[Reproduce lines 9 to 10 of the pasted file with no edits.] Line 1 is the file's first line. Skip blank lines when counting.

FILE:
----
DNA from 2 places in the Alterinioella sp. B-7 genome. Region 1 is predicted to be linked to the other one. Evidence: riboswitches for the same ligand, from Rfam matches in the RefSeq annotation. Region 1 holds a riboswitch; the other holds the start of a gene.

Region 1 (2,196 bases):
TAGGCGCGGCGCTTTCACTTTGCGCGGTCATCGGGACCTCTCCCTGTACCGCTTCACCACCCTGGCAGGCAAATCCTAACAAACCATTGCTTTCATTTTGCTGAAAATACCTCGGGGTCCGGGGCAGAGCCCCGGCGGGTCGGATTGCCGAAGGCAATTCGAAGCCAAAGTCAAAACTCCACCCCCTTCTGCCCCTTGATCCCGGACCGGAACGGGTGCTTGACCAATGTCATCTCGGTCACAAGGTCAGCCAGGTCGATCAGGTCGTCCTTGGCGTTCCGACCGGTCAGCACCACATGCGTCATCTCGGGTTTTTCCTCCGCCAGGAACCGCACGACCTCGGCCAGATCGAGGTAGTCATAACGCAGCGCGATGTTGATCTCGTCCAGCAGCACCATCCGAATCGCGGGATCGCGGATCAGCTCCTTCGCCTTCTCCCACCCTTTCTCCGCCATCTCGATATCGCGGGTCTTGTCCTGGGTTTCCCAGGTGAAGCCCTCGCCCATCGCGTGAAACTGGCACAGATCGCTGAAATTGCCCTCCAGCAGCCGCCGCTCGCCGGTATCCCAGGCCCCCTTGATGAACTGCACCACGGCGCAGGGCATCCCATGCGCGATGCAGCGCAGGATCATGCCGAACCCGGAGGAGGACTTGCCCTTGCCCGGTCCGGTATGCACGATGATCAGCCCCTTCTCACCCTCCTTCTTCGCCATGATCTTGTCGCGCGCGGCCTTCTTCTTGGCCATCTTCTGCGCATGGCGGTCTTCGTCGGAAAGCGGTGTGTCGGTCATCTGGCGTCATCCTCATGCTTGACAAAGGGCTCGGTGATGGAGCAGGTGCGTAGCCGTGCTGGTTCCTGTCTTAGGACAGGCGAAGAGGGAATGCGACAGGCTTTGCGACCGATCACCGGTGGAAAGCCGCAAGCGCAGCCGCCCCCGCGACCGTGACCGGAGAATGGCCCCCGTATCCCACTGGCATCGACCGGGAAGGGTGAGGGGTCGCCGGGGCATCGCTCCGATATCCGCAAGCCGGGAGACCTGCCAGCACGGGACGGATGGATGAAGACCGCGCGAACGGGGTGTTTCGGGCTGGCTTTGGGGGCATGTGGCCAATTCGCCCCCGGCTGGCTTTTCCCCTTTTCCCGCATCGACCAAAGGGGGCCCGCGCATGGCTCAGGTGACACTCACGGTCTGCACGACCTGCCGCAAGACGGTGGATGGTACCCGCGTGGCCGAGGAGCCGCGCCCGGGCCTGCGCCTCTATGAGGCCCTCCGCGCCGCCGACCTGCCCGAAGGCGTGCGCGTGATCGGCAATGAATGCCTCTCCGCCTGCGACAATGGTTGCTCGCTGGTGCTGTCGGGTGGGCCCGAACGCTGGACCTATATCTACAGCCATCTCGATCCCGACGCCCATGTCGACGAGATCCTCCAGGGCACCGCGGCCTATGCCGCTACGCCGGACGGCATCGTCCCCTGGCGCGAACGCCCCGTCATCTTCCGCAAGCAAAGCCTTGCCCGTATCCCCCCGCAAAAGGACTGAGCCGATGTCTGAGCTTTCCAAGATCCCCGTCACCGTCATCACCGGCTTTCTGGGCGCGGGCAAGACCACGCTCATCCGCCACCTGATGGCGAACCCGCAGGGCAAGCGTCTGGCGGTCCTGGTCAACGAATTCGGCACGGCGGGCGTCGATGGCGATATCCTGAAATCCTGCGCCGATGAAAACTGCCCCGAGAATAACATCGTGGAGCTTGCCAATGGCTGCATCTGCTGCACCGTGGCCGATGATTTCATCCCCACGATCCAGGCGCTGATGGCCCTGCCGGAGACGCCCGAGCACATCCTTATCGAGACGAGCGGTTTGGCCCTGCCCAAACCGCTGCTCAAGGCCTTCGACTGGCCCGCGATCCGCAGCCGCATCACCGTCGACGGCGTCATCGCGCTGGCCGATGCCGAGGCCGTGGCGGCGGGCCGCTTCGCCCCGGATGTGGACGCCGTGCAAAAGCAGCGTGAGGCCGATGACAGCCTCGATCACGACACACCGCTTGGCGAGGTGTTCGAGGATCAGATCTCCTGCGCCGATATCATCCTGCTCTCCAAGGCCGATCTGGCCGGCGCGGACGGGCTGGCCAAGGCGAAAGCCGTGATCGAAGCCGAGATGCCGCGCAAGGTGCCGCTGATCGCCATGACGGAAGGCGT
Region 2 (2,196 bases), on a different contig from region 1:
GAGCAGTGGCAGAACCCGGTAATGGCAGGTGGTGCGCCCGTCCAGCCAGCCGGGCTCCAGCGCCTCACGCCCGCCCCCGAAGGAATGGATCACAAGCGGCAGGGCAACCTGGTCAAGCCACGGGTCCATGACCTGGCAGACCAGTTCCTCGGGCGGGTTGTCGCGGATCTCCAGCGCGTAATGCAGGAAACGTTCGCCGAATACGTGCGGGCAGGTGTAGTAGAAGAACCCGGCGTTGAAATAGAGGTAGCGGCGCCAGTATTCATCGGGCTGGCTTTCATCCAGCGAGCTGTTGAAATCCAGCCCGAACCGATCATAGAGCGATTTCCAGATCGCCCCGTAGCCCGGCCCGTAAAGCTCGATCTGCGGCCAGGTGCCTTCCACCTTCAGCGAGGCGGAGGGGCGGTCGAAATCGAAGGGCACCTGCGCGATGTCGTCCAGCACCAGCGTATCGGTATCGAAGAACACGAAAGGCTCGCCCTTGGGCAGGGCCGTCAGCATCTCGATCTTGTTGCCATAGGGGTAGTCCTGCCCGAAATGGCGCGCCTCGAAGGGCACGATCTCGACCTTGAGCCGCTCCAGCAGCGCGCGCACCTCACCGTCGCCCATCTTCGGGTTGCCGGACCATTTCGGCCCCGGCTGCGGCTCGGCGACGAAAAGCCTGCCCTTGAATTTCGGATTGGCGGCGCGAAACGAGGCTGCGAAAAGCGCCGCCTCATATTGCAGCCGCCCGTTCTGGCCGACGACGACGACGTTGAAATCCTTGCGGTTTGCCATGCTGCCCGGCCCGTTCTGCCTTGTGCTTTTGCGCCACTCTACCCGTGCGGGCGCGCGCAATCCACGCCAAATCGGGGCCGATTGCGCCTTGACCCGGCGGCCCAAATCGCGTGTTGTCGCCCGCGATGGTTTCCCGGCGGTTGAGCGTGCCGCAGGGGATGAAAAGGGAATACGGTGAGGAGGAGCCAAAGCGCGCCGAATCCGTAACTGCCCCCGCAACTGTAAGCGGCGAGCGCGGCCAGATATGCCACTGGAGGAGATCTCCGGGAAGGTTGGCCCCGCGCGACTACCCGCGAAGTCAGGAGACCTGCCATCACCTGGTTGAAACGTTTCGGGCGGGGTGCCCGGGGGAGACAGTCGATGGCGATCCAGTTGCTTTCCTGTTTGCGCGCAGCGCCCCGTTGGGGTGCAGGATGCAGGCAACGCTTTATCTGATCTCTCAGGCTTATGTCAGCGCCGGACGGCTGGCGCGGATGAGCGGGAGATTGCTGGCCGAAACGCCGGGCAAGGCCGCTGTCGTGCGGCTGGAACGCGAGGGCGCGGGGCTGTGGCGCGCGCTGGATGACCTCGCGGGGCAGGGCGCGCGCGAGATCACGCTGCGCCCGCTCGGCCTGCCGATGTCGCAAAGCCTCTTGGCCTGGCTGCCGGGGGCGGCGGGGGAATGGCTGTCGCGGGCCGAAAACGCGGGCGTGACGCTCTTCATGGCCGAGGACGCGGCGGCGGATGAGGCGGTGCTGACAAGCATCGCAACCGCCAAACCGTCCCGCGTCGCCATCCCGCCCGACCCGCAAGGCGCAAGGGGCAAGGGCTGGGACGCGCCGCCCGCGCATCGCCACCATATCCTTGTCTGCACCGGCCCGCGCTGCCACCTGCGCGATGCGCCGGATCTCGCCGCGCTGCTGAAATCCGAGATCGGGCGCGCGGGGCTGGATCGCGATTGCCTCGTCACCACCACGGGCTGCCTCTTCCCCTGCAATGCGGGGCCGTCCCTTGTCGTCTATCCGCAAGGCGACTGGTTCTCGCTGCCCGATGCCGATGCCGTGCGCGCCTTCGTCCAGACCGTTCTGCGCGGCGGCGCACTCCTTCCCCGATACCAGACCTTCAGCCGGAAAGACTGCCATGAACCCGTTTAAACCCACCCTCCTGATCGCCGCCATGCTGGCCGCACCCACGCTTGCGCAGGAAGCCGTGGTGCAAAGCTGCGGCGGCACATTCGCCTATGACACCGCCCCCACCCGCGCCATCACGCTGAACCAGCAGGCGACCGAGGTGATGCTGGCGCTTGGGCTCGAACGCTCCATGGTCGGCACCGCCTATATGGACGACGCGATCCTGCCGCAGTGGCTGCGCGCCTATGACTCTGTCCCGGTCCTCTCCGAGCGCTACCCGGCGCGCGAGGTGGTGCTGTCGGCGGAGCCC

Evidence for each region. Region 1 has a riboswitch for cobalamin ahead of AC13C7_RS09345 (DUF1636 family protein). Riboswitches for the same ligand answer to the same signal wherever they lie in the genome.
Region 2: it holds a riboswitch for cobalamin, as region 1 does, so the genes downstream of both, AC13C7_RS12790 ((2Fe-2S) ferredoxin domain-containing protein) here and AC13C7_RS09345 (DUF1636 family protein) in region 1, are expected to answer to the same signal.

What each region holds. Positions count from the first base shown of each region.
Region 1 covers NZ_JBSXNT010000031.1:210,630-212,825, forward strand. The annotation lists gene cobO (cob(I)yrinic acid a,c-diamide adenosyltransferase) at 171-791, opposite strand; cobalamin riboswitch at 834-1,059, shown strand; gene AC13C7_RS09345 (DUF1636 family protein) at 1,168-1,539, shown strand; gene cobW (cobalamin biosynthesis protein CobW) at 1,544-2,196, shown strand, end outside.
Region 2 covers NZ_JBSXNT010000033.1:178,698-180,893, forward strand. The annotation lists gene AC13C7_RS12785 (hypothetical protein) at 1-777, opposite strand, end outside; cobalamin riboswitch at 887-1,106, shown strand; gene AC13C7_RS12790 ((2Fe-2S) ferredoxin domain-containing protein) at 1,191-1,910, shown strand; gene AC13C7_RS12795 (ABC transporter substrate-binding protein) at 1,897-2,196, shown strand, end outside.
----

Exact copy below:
Region 1 covers NZ_JBSXNT010000031.1:210,630-212,825, forward strand. The annotation lists gene cobO (cob(I)yrinic acid a,c-diamide adenosyltransferase) at 171-791, opposite strand; cobalamin riboswitch at 834-1,059, shown strand; gene AC13C7_RS09345 (DUF1636 family protein) at 1,168-1,539, shown strand; gene cobW (cobalamin biosynthesis protein CobW) at 1,544-2,196, shown strand, end outside.
Region 2 covers NZ_JBSXNT010000033.1:178,698-180,893, forward strand. The annotation lists gene AC13C7_RS12785 (hypothetical protein) at 1-777, opposite strand, end outside; cobalamin riboswitch at 887-1,106, shown strand; gene AC13C7_RS12790 ((2Fe-2S) ferredoxin domain-containing protein) at 1,191-1,910, shown strand; gene AC13C7_RS12795 (ABC transporter substrate-binding protein) at 1,897-2,196, shown strand, end outside.